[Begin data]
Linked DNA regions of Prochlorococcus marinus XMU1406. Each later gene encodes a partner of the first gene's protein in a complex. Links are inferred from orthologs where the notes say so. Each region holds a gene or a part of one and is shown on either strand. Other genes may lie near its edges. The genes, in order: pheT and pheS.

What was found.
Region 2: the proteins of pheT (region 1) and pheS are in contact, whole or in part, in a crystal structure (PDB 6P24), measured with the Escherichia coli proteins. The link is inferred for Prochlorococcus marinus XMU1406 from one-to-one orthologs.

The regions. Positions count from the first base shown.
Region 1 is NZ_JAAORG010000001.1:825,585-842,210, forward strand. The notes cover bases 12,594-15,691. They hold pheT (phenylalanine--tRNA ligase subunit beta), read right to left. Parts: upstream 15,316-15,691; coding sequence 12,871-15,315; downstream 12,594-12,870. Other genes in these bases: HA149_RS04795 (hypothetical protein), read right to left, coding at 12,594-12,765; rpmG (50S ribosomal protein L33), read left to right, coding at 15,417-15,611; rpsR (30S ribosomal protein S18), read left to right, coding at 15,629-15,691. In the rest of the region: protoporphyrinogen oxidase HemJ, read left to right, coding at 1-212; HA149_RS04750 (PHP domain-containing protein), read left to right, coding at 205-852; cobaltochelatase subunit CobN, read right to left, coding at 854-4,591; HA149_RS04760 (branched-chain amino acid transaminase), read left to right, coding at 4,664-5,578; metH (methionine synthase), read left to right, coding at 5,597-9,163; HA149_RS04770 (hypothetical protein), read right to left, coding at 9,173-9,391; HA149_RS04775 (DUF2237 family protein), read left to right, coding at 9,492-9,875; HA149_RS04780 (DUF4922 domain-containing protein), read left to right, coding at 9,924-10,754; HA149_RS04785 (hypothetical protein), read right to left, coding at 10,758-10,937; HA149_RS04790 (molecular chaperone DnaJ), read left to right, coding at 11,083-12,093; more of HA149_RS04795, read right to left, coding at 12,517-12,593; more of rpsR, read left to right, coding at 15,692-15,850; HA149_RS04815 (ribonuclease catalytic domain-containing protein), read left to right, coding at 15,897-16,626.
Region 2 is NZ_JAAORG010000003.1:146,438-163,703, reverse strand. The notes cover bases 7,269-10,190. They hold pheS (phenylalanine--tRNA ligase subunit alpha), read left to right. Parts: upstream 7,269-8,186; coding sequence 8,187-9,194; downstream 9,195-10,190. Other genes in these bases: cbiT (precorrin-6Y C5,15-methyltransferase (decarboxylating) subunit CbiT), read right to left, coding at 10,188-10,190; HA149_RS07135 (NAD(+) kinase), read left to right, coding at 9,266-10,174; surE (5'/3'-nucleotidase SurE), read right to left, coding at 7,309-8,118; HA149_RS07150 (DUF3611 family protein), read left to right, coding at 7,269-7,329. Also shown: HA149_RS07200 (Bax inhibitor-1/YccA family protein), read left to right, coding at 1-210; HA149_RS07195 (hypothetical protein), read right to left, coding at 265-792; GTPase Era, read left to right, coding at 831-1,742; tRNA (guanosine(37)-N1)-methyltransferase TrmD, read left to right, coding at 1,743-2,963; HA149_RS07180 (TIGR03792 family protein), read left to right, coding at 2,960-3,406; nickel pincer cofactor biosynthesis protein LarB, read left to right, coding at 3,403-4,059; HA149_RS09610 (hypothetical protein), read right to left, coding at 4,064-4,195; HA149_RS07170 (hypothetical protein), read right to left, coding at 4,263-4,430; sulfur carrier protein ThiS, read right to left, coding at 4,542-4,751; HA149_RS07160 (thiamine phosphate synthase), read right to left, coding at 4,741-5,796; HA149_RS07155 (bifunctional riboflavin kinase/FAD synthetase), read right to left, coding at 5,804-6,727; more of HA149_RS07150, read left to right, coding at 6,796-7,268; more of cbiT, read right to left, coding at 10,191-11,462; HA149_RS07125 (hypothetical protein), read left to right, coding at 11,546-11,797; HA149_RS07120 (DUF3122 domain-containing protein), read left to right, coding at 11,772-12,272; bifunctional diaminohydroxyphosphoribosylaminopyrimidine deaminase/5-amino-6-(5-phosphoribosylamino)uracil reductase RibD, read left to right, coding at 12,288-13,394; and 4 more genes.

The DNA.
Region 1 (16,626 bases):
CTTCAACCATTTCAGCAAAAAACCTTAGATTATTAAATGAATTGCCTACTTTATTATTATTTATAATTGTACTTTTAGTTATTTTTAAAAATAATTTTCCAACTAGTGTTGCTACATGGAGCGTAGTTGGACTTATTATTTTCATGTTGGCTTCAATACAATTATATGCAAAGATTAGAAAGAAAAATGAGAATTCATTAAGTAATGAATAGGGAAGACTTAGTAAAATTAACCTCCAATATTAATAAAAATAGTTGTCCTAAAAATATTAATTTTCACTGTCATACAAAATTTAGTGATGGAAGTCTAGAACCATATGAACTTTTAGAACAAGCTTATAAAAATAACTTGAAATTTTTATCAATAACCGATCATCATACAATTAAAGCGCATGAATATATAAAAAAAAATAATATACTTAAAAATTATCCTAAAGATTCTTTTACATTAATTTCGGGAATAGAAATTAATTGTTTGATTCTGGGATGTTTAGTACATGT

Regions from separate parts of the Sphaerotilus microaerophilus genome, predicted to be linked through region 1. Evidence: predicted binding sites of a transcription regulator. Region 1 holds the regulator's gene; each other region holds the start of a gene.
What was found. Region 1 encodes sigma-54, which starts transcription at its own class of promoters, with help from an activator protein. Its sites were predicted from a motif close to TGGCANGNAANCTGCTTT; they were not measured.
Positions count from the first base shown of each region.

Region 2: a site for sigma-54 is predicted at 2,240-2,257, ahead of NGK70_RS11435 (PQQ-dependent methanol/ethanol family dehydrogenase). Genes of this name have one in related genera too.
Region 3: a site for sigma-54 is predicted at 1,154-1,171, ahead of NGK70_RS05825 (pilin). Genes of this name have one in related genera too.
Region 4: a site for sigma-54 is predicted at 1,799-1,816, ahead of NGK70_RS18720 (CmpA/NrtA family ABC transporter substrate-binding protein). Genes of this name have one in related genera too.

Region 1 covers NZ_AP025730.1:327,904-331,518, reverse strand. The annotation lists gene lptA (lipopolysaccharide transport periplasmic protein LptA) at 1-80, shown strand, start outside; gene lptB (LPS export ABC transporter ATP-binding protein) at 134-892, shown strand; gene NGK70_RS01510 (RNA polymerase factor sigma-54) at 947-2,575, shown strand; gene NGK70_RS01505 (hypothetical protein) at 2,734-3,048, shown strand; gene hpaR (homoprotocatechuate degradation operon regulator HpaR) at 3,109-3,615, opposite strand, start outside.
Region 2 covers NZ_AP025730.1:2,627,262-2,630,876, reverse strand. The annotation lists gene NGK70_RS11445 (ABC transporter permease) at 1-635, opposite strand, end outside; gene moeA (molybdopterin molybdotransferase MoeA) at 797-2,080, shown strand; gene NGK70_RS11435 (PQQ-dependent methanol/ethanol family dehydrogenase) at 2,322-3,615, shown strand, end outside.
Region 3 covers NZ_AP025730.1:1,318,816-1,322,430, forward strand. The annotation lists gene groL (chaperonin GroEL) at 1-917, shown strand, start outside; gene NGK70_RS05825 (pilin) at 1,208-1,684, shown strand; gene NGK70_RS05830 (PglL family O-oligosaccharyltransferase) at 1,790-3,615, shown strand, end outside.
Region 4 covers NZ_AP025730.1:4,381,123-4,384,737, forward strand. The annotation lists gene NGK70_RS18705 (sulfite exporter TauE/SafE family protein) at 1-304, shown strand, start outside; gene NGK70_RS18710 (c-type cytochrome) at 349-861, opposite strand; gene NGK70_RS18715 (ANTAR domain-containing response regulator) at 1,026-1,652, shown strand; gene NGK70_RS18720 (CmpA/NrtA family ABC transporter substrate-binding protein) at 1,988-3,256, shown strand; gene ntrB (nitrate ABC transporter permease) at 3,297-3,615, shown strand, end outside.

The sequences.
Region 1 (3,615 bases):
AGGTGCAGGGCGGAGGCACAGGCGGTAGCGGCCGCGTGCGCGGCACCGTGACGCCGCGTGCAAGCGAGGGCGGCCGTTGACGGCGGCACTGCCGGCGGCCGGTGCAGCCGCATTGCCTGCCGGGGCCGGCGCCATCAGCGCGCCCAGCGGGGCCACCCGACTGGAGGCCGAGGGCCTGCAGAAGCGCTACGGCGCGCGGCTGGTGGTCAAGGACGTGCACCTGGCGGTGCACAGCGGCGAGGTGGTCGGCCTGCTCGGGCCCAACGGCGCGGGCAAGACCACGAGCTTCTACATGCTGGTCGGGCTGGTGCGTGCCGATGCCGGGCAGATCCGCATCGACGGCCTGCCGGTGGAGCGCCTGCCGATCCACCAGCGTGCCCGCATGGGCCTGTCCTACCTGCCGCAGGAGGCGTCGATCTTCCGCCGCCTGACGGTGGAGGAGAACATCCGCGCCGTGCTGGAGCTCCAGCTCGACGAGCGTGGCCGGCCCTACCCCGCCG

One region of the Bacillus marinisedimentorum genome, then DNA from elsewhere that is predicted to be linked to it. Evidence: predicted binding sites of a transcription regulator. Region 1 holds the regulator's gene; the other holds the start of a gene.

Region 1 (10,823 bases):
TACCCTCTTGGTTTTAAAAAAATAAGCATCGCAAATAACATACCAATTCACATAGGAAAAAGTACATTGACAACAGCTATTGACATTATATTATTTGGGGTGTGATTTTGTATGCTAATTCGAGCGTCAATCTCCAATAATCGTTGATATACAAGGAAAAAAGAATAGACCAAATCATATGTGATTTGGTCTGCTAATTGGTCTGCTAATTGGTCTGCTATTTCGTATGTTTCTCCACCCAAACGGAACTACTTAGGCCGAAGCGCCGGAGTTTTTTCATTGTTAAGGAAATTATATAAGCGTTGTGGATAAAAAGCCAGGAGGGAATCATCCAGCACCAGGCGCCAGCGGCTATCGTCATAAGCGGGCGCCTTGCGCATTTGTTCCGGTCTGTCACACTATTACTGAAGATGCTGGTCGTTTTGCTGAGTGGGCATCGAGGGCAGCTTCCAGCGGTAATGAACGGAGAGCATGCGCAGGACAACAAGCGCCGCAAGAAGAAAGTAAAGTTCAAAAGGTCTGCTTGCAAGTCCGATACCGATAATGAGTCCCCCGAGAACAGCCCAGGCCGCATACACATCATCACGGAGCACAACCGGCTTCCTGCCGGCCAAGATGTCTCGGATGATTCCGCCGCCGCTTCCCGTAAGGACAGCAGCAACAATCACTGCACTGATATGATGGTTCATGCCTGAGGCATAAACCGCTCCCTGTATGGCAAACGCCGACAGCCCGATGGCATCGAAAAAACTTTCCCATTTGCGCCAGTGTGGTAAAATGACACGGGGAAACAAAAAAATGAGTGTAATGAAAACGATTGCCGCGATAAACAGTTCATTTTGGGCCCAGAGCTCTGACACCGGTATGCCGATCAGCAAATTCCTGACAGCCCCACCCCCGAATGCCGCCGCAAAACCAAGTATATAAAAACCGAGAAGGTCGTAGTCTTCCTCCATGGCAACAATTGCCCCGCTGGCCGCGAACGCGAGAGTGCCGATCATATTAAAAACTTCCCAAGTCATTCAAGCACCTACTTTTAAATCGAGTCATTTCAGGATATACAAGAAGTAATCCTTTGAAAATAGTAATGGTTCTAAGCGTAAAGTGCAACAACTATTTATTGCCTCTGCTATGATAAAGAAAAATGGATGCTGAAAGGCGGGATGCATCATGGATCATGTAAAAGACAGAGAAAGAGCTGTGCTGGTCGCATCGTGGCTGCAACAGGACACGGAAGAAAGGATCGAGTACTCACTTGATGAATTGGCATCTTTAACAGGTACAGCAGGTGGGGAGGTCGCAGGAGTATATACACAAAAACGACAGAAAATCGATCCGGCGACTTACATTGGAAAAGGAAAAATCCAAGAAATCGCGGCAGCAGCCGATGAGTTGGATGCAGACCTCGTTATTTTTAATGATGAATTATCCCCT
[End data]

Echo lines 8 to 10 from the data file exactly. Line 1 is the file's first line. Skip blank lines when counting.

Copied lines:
Region 1 (16,626 bases):
CTTCAACCATTTCAGCAAAAAACCTTAGATTATTAAATGAATTGCCTACTTTATTATTATTTATAATTGTACTTTTAGTTATTTTTAAAAATAATTTTCCAACTAGTGTTGCTACATGGAGCGTAGTTGGACTTATTATTTTCATGTTGGCTTCAATACAATTATATGCAAAGATTAGAAAGAAAAATGAGAATTCATTAAGTAATGAATAGGGAAGACTTAGTAAAATTAACCTCCAATATTAATAAAAATAGTTGTCCTAAAAATATTAATTTTCACTGTCATACAAAATTTAGTGATGGAAGTCTAGAACCATATGAACTTTTAGAACAAGCTTATAAAAATAACTTGAAATTTTTATCAATAACCGATCATCATACAATTAAAGCGCATGAATATATAAAAAAAAATAATATACTTAAAAATTATCCTAAAGATTCTTTTACATTAATTTCGGGAATAGAAATTAATTGTTTGATTCTGGGATGTTTAGTACATGT

Regions from separate parts of the Sphaerotilus microaerophilus genome, predicted to be linked through region 1. Evidence: predicted binding sites of a transcription regulator. Region 1 holds the regulator's gene; each other region holds the start of a gene.